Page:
TOKYO, July 17 (Reuters) - Asian stocks were mostly lower on Tuesday, with a sharp decline in crude oil prices weighing on energy shares, while the dollar dipped ahead of Federal Reserve Chairman Jerome Powell's first USA congressional testimony.
The U.S. currency moved around ¥113 in midmorning trading but fell below ¥112.90 later as a sense of achievement grew among market players after the dollar rose above the recent high of ¥112.80, traders said. When the USA treasuries are stronger, it erodes the appeal of the yellow metal as a safe haven among investors and also makes it an expensive affair for buyers in currencies other than the dollar, reducing the demand.
Benchmark US 10-year notes last fell 3/32 in price to yield 2.871 percent, from 2.862 percent late on Tuesday.
On Wednesday, Powell said he believed the United States was on course for years more of steady growth, and carefully played down the risks to the US economy of an escalating trade conflict.
The central bank's preferred inflation measure rose 2.3 percent in the 12 months ended in May, up from 1.5 percent a year earlier.
Copper on the London Metal Exchange was up 1.1 percent at $6,255 a tonne amid low stockpiles.
A strong dollar tends to weigh on gold by making the dollar-priced metal costlier for non-US investors.
The spread between two-year and 10-year Treasury yields hovered at its tightest level since July 2007, as Powell's comments supported traders' views of further rate increases from the USA central bank.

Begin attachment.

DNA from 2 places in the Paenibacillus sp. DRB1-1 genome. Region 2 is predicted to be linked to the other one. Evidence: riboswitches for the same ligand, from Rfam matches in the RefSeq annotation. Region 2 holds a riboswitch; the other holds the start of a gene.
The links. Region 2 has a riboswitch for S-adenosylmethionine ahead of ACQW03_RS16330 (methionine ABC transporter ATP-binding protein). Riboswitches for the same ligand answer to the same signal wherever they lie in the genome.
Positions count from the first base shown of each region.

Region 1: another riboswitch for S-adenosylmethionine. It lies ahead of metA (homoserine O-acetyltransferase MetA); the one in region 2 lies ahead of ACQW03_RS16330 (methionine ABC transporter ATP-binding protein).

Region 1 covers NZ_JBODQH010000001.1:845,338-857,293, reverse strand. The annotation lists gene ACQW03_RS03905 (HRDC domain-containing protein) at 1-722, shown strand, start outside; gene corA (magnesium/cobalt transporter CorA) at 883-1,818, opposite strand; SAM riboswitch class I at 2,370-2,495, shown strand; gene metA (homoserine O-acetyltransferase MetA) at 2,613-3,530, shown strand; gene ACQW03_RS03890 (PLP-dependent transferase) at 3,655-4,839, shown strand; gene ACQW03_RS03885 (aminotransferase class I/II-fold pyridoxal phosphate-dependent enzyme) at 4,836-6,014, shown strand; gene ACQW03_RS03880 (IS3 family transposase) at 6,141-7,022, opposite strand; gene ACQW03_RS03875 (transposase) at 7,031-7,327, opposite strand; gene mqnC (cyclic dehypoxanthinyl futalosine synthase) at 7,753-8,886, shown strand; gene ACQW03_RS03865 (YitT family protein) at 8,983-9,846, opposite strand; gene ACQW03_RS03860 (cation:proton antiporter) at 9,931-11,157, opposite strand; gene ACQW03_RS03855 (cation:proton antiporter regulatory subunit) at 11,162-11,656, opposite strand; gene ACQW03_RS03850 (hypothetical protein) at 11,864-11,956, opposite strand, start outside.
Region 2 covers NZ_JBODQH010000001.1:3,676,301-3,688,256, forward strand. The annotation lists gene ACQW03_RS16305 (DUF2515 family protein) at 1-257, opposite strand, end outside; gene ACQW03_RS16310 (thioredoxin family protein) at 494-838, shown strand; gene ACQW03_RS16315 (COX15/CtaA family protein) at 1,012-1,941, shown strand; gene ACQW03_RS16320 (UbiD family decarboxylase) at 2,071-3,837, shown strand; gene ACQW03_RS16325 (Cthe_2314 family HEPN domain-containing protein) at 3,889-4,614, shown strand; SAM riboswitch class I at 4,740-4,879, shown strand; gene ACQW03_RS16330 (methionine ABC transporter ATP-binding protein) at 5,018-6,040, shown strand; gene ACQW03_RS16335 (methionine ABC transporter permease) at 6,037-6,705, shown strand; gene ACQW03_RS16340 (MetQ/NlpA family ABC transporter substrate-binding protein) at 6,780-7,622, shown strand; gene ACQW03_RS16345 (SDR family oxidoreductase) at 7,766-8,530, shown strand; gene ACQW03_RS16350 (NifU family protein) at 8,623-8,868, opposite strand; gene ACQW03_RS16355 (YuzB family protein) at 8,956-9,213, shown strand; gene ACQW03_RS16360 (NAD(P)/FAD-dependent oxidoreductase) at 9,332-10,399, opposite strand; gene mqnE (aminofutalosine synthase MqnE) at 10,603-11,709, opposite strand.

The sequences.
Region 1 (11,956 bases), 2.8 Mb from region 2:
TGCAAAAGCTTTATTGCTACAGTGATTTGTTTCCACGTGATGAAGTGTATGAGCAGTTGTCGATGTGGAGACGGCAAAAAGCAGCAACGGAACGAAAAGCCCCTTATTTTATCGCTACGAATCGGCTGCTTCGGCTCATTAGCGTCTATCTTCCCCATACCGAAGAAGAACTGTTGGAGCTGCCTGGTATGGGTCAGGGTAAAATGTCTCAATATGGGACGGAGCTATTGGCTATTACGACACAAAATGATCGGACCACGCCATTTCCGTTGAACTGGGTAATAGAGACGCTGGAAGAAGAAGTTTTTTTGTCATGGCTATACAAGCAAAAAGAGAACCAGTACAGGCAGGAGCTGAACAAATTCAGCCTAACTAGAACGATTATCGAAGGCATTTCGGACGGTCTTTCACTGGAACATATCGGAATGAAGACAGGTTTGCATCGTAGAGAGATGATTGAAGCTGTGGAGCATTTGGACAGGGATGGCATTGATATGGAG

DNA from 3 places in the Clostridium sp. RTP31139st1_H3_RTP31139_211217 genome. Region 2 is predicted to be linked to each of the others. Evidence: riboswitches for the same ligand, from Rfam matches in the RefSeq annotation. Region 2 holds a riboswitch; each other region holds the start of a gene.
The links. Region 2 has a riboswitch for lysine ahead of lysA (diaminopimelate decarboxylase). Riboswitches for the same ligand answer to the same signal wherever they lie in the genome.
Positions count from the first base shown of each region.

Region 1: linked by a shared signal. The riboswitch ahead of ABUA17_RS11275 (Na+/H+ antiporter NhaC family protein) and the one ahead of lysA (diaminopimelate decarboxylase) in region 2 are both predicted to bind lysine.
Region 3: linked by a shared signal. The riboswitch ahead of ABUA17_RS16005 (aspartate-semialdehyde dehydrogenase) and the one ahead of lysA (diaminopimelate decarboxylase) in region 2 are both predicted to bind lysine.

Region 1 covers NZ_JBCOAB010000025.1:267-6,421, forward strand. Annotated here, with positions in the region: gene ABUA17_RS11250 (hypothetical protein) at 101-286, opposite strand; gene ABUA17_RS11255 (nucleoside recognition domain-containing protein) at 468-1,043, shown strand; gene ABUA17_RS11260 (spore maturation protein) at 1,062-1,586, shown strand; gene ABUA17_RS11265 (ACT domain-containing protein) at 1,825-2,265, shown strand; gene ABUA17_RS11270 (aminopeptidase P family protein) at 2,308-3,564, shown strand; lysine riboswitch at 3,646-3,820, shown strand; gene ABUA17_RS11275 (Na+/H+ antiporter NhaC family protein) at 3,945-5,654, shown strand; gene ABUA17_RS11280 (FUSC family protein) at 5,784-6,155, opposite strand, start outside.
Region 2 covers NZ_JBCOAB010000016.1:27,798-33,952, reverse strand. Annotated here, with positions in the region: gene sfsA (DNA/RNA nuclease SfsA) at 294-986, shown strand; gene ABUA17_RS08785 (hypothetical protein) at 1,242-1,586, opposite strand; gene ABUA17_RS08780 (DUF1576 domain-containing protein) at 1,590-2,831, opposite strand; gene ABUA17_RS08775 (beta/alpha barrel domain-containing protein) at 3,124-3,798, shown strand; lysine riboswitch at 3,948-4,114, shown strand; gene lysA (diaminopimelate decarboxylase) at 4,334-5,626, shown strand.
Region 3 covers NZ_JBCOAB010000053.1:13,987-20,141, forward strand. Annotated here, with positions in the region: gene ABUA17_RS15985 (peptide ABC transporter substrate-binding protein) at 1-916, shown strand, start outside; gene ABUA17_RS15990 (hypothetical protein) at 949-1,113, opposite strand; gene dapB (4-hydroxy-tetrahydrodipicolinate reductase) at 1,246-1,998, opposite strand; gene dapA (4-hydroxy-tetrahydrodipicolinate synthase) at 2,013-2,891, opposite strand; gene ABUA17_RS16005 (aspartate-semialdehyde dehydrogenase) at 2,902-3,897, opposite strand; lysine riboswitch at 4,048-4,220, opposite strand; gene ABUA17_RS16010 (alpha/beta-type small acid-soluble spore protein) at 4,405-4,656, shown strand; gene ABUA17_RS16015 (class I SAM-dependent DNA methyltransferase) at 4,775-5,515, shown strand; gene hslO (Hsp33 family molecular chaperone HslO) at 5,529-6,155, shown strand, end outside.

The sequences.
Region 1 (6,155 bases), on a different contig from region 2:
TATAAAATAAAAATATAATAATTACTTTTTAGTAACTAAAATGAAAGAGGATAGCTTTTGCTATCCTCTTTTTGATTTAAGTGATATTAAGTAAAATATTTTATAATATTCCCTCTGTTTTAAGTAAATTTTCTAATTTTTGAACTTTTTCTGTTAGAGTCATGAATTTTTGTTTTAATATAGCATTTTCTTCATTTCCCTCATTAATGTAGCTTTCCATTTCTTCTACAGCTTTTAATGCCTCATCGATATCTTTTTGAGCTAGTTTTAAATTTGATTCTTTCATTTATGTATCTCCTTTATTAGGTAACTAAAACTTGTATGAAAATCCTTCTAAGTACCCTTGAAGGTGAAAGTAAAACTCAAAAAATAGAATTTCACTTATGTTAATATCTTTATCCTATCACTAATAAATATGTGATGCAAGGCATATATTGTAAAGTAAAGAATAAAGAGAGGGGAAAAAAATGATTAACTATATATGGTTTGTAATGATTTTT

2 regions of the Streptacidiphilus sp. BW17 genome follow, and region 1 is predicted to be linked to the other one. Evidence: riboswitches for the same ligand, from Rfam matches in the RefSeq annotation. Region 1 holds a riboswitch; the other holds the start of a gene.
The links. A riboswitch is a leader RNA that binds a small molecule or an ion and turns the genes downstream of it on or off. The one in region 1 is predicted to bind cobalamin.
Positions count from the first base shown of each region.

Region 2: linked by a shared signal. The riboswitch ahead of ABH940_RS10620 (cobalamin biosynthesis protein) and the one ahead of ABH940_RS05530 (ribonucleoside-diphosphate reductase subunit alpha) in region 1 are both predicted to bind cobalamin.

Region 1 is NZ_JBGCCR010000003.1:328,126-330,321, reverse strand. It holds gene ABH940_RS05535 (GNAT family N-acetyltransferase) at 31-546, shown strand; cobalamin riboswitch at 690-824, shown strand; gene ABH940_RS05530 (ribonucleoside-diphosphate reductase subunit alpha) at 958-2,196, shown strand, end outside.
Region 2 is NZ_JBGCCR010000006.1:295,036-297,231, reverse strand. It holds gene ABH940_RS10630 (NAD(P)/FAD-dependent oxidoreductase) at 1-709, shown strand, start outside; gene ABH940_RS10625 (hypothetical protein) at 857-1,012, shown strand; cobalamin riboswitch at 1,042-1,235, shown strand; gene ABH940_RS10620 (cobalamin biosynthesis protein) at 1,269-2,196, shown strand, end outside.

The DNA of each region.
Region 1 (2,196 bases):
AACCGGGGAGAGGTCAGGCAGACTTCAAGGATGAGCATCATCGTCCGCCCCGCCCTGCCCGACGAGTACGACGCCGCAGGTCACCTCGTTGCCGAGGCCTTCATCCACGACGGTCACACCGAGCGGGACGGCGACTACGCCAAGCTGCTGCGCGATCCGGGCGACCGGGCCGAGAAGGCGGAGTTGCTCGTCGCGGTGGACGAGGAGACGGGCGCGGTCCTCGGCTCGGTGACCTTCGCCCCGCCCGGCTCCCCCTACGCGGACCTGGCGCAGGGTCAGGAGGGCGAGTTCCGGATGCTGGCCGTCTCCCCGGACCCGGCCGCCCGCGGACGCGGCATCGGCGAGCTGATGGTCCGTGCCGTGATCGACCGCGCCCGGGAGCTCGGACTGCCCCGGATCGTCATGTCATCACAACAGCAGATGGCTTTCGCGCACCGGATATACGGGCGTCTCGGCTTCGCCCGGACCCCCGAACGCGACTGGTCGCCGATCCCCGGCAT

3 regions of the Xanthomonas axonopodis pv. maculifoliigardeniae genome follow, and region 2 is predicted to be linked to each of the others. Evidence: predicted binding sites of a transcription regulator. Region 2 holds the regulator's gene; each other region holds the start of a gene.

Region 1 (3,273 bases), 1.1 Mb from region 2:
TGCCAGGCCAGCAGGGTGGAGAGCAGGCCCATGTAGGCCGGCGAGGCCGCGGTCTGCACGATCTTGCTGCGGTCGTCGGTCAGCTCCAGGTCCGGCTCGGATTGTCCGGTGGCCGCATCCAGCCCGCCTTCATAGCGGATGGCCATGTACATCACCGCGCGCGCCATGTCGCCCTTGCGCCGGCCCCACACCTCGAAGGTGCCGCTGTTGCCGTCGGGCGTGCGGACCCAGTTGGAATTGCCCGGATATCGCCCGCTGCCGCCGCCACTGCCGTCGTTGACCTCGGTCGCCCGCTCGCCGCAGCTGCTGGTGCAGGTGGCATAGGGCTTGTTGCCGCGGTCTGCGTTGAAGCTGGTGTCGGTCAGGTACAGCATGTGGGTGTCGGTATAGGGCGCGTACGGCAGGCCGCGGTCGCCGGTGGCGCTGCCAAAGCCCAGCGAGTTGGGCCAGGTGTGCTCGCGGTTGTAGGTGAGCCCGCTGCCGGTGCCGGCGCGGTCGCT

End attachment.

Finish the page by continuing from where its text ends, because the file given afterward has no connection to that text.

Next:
The Fed raised rates in June and policymakers have indicated they expect two more increases this year.
The Chinese yuan rose 0.1 percent to 6.7392 per dollar in offshore trading after falling to a almost one-year low of 6.7580 the previous day.
Analysts now see second-quarter S&P 500 earnings growth of 21.2 per cent, up from 20.7 per cent on Jul 1.
The pan-European FTSEurofirst 300 index rose 0.60 percent, hitting a one-month high.
The Fed chairman also said concerns about trade policy "may well" have an impact on wages and capital expenditures, which are known as capex.
Amid the simmering trade tensions, the Chinese yuan extended losses to touch a one-year low of 6.779 per dollar in offshore trading.
The U.K. currency was dragged down the previous day on weak inflation data and political turmoil related to Britain's plans to leave the European Union.
At the time of writing, the Pound was up 0.08% to $1.3245, with today's data the key driver, though there is always Brexit chatter to hit the markets.